Tag: HIPAA (page 1 of 2)

Employee’s Illegal Access to Patient Records Results in Data Breach of 15,000 Patients: Hospital System to Pay for Violations

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UMass Memorial Medical Center, Inc., and UMass Memorial Medical Group, Inc. (collectively, UMass) has agreed to pay $230,000 to settle claims alleging that that they violated the federal Health Insurance Portability and Accountability Act of 1996 (HIPAA), and various other state patient privacy laws.

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Three Separate OCR Settlements Resulting from Hospital Failures to Obtain Patient Authorization for Use of Protected Health Information Before Filming Television Docuseries

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The Department of Health and Human Services, Office for Civil Rights (OCR) announced three separate settlements with Boston Medical Center (BMC), Brigham and Women’s Hospital (BWH), and Massachusetts General Hospital (MGH), respectively, over potential violations of the Health Insurance Portability and Accountability Act (HIPAA) Privacy Rule totaling $999,000. According to the settlements, the potential violations were the result of the alleged disclosure of patient protected health information (PHI) to ABC News employees during the production and filming of the docuseries called  “Save My Life: Boston Trauma,” at each hospital.

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California Lawmakers to Consider Technical Amendments to the California Consumer Privacy Act

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The California legislature will consider technical amendments to the California Consumer Privacy Act (CCPA), S.B. 1121, by August 31, 2018, which is the deadline in the current legislative session for bills to be passed by the legislature.

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Business Associate Exposes Protected Health Information of 19,000 Patients

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An error made by a transcription service provider during a software upgrade on Orlando Orthopaedic Center (OOC)’s server in December 2017 has resulted in the exposure of more than 19,000 patients’ protected health information (PHI). PHI stored on OOC’s server from December 2017 until February 2018 – when the breach was finally discovered – was freely exposed over the internet without any authentication. Upon full investigation, patients’ names, social security numbers, dates of birth, insurance information, employer details, and treatment types were deemed accessible.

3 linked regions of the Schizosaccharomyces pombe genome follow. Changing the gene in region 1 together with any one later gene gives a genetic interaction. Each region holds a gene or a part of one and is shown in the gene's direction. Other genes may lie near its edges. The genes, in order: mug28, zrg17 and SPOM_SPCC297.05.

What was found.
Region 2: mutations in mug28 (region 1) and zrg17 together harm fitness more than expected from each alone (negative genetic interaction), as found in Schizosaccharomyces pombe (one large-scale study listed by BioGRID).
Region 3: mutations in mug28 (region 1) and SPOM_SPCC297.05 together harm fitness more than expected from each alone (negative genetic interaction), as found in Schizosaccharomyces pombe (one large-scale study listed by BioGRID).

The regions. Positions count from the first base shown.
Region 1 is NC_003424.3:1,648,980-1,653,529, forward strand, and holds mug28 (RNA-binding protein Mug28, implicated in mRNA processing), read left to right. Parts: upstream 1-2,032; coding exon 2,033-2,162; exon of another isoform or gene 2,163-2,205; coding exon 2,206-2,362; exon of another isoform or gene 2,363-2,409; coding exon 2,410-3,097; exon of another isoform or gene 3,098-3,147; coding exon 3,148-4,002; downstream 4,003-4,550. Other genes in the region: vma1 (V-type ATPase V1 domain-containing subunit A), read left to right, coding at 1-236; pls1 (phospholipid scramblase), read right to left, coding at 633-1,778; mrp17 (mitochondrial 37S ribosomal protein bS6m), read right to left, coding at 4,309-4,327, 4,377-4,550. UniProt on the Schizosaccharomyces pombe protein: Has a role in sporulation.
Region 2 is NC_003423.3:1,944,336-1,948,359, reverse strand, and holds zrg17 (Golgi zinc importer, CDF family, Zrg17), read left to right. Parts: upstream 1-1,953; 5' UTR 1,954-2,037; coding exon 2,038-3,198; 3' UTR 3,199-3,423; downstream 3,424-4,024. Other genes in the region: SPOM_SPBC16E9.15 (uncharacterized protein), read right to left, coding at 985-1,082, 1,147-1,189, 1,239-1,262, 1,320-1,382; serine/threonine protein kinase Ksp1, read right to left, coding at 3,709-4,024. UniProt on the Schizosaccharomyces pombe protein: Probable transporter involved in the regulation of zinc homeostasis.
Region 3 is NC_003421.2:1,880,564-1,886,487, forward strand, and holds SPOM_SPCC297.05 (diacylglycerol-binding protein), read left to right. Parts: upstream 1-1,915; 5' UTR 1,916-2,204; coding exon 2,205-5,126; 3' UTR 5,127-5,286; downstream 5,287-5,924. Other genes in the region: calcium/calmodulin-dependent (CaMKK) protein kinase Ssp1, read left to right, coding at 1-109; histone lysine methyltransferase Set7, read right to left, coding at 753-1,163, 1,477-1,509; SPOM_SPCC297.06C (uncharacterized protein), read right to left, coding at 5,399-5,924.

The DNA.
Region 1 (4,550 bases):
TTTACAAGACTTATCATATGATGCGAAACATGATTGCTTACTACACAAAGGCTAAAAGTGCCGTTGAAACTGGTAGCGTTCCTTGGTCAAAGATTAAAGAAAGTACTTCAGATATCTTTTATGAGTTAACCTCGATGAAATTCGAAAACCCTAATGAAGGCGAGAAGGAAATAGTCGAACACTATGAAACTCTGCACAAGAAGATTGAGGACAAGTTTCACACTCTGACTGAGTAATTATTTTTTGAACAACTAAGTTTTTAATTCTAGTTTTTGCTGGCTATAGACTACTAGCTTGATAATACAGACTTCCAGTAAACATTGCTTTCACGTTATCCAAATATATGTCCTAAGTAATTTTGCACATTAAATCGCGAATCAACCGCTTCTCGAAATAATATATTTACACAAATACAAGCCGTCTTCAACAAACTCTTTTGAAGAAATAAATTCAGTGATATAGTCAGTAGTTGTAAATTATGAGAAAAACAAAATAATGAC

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Continued Special Privacy Treatment for Substance Use Disorder Information

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The Senate Health, Education, Labor and Pensions Committee recently passed the Opioid Crisis Response Act of 2018 (OCRA) – a bipartisan package of more than 40 proposals designed to help families and entire communities affected by the nation-wide opioid crisis.

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OCR’s Guidance on HIPAA-Permissible Information Sharing During Patient Opioid Crisis

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In response to President Trump’s call to action on opioids, acting Department of Health and Human Services (HHS) Secretary Eric D. Hargan declared the opioid crisis a national public health emergency on October 26, 2017.  The next day, HHS-Office for Civil Rights (OCR) released new guidance on when and how health care providers can share a patient’s health information with the patient’s family and close friends during certain crisis situations, such as opioid overdoses, without violating the Health Insurance Portability and Accountability Act (HIPAA) privacy regulations.

HIPAA prohibits health care providers from sharing protected health information about patients who have capacity to make their own health care decisions and object to information sharing, unless there is a serious and imminent threat of harm or safety.  However, health care professionals may disclose some health information without a patient’s permission under certain circumstances, including:

  • Sharing health information with family, close friends, or any other person identified by the patient, and involved in caring for the patient if the provider determines that doing so is in the incapacitated or unconscious patient’s best interests and the information is directly related to the family or friend’s involvement in the patient’s health care or payment for care. The provider may use professional judgment and experience with common practice to make reasonable inferences of the patient’s best interest.
  • Informing persons in a position to prevent or lessen a serious or imminent threat to the patient’s health or safety.

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